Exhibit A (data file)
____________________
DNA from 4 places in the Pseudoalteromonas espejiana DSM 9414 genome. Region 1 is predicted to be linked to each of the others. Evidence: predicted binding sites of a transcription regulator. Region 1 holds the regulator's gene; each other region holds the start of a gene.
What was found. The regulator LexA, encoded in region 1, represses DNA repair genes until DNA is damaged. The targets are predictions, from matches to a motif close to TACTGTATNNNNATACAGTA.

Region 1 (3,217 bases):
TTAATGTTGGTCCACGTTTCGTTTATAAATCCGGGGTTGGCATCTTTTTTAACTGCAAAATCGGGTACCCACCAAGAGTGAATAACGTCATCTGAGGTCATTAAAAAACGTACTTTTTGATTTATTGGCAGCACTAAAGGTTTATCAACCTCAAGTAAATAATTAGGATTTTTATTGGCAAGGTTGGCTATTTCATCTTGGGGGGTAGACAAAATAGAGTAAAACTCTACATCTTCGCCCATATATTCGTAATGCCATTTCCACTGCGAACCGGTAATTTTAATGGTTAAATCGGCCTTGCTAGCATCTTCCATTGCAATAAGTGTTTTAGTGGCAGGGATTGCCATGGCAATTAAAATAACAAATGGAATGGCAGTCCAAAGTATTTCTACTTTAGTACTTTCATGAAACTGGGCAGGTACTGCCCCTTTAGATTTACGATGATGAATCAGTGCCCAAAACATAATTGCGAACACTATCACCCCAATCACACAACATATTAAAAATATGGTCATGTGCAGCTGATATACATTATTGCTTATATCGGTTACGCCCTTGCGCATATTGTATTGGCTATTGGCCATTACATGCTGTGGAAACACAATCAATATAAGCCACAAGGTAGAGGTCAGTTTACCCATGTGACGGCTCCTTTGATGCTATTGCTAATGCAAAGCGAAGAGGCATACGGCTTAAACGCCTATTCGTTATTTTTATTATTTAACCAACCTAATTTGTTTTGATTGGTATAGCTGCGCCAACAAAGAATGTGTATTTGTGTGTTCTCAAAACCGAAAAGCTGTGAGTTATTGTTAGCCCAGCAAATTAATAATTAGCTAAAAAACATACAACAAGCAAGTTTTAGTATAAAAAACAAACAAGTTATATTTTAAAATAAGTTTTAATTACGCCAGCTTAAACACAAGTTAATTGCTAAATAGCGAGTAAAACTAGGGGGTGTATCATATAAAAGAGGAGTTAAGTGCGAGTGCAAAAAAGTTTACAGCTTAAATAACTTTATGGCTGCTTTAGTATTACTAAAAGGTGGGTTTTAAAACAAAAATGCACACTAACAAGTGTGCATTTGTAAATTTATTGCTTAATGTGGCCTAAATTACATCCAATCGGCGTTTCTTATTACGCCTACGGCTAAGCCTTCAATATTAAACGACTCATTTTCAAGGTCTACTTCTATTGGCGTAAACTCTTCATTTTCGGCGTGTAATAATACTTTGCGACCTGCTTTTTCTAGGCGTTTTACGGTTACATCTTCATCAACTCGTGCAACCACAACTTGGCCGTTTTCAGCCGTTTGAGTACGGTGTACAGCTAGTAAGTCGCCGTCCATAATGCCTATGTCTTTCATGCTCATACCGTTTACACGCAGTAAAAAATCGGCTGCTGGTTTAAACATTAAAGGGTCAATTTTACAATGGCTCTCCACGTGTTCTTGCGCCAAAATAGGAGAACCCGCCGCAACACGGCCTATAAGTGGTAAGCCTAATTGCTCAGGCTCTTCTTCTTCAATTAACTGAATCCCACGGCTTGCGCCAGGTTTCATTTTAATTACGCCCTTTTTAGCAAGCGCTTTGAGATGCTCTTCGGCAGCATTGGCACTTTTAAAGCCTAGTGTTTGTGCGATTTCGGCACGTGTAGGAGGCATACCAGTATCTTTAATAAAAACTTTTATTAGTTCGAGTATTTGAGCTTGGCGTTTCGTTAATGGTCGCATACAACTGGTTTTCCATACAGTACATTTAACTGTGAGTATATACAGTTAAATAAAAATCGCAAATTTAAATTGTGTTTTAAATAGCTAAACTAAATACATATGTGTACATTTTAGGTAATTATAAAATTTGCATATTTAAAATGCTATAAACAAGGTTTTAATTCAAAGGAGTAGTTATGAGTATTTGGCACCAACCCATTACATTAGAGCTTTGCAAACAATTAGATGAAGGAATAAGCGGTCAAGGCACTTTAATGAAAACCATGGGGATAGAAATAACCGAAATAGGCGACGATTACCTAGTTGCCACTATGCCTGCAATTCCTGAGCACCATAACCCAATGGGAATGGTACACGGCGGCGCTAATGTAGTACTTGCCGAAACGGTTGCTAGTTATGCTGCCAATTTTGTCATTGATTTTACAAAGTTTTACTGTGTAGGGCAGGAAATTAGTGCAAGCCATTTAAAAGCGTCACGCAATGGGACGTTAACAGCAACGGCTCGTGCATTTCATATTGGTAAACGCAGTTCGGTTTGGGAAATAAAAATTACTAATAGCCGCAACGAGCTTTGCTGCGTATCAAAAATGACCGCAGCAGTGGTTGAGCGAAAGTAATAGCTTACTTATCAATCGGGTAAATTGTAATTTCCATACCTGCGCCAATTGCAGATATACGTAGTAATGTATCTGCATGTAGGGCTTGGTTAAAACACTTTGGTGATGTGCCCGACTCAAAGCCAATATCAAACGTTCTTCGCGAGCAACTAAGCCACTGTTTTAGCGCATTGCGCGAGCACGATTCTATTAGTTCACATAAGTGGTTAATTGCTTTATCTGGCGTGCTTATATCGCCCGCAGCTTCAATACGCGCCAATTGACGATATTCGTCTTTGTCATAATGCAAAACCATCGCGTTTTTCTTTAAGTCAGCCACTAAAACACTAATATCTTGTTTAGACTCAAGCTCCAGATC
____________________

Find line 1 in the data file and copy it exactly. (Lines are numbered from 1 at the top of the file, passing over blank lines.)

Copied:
DNA from 4 places in the Pseudoalteromonas espejiana DSM 9414 genome. Region 1 is predicted to be linked to each of the others. Evidence: predicted binding sites of a transcription regulator. Region 1 holds the regulator's gene; each other region holds the start of a gene.